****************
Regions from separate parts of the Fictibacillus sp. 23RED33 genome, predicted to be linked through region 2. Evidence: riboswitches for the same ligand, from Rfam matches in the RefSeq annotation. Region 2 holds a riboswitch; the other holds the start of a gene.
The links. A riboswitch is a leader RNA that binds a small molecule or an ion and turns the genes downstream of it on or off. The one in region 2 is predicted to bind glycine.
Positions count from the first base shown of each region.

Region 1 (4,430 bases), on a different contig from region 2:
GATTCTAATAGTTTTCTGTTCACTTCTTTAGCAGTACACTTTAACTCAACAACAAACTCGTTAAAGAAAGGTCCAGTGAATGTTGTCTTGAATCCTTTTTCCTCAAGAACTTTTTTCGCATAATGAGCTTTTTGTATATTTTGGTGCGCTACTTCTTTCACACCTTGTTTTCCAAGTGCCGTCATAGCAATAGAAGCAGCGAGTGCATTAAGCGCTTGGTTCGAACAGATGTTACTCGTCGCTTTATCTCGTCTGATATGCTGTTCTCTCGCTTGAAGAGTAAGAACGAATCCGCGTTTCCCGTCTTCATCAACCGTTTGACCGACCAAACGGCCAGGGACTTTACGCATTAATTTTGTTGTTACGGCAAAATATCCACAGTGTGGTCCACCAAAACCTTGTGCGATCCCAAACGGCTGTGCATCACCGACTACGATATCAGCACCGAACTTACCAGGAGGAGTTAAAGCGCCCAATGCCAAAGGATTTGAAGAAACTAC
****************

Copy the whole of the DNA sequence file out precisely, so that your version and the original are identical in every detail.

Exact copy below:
Regions from separate parts of the Fictibacillus sp. 23RED33 genome, predicted to be linked through region 2. Evidence: riboswitches for the same ligand, from Rfam matches in the RefSeq annotation. Region 2 holds a riboswitch; the other holds the start of a gene.
The links. A riboswitch is a leader RNA that binds a small molecule or an ion and turns the genes downstream of it on or off. The one in region 2 is predicted to bind glycine.
Positions count from the first base shown of each region.

Region 1 (4,430 bases), on a different contig from region 2:
GATTCTAATAGTTTTCTGTTCACTTCTTTAGCAGTACACTTTAACTCAACAACAAACTCGTTAAAGAAAGGTCCAGTGAATGTTGTCTTGAATCCTTTTTCCTCAAGAACTTTTTTCGCATAATGAGCTTTTTGTATATTTTGGTGCGCTACTTCTTTCACACCTTGTTTTCCAAGTGCCGTCATAGCAATAGAAGCAGCGAGTGCATTAAGCGCTTGGTTCGAACAGATGTTACTCGTCGCTTTATCTCGTCTGATATGCTGTTCTCTCGCTTGAAGAGTAAGAACGAATCCGCGTTTCCCGTCTTCATCAACCGTTTGACCGACCAAACGGCCAGGGACTTTACGCATTAATTTTGTTGTTACGGCAAAATATCCACAGTGTGGTCCACCAAAACCTTGTGCGATCCCAAACGGCTGTGCATCACCGACTACGATATCAGCACCGAACTTACCAGGAGGAGTTAAAGCGCCCAATGCCAAAGGATTTGAAGAAACTAC